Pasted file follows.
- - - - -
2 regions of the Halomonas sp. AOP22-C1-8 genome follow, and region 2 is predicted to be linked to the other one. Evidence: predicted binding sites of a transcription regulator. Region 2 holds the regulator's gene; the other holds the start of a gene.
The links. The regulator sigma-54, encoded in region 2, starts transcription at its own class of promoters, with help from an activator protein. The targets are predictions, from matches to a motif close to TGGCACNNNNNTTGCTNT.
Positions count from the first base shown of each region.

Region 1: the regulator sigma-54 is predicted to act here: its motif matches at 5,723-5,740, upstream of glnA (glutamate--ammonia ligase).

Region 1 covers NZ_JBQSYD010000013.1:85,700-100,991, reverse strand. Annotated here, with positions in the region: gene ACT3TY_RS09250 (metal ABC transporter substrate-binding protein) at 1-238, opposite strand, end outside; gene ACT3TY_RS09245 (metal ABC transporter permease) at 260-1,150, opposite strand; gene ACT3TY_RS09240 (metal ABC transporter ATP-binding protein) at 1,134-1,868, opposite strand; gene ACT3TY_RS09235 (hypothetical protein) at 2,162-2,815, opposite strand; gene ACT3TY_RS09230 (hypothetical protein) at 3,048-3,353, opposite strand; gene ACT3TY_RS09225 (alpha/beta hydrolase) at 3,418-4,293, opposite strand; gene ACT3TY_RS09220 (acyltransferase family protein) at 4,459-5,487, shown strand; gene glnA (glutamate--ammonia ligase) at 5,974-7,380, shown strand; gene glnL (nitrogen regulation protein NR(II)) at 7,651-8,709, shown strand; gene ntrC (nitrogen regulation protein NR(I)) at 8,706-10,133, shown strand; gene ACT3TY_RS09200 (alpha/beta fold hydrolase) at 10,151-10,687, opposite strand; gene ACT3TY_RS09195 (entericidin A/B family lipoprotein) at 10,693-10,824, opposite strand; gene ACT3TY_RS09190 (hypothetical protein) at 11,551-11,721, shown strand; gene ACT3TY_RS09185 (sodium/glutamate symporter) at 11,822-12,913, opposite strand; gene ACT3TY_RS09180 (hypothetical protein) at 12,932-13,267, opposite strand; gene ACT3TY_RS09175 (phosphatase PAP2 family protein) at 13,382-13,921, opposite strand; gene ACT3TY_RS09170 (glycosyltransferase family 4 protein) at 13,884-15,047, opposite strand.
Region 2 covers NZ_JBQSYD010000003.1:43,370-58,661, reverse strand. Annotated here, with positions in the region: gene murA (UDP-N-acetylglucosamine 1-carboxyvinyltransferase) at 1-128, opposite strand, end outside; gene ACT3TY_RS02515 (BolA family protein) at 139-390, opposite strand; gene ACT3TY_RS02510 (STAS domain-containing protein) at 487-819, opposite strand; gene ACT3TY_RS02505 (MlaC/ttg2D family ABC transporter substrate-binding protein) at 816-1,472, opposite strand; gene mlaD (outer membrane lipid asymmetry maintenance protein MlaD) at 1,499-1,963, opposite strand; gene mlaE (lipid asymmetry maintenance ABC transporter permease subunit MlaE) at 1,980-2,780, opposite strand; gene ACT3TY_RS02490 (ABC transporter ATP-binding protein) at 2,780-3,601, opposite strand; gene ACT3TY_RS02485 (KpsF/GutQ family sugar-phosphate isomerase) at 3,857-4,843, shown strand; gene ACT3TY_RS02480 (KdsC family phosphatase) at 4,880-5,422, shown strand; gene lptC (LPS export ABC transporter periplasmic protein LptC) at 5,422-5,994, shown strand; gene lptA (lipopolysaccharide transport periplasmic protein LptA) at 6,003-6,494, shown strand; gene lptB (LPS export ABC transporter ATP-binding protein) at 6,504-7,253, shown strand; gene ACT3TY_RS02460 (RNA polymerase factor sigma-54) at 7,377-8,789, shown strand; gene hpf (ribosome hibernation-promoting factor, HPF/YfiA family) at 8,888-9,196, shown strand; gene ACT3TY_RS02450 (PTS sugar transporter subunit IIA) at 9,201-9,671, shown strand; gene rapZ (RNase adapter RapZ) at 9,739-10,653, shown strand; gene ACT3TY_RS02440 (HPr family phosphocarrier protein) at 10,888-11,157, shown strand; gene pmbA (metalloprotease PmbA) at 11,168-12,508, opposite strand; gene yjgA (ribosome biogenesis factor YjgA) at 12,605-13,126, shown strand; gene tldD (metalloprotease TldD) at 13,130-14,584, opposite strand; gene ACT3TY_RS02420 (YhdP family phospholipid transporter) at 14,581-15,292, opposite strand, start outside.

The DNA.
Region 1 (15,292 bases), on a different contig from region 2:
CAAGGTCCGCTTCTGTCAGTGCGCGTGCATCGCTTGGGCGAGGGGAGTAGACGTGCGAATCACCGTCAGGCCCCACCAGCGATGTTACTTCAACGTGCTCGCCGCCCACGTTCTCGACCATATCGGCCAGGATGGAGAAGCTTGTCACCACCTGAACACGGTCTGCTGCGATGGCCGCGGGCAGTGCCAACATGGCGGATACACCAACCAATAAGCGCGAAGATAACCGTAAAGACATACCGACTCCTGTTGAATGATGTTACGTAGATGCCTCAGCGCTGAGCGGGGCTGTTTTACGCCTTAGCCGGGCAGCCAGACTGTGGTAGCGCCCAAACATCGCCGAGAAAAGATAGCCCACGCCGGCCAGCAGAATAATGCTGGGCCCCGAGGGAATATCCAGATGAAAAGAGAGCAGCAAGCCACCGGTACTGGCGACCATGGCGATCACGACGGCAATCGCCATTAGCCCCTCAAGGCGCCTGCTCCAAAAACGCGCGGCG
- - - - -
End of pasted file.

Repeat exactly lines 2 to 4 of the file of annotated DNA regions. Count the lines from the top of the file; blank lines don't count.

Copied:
The links. The regulator sigma-54, encoded in region 2, starts transcription at its own class of promoters, with help from an activator protein. The targets are predictions, from matches to a motif close to TGGCACNNNNNTTGCTNT.
Positions count from the first base shown of each region.

Region 1: the regulator sigma-54 is predicted to act here: its motif matches at 5,723-5,740, upstream of glnA (glutamate--ammonia ligase).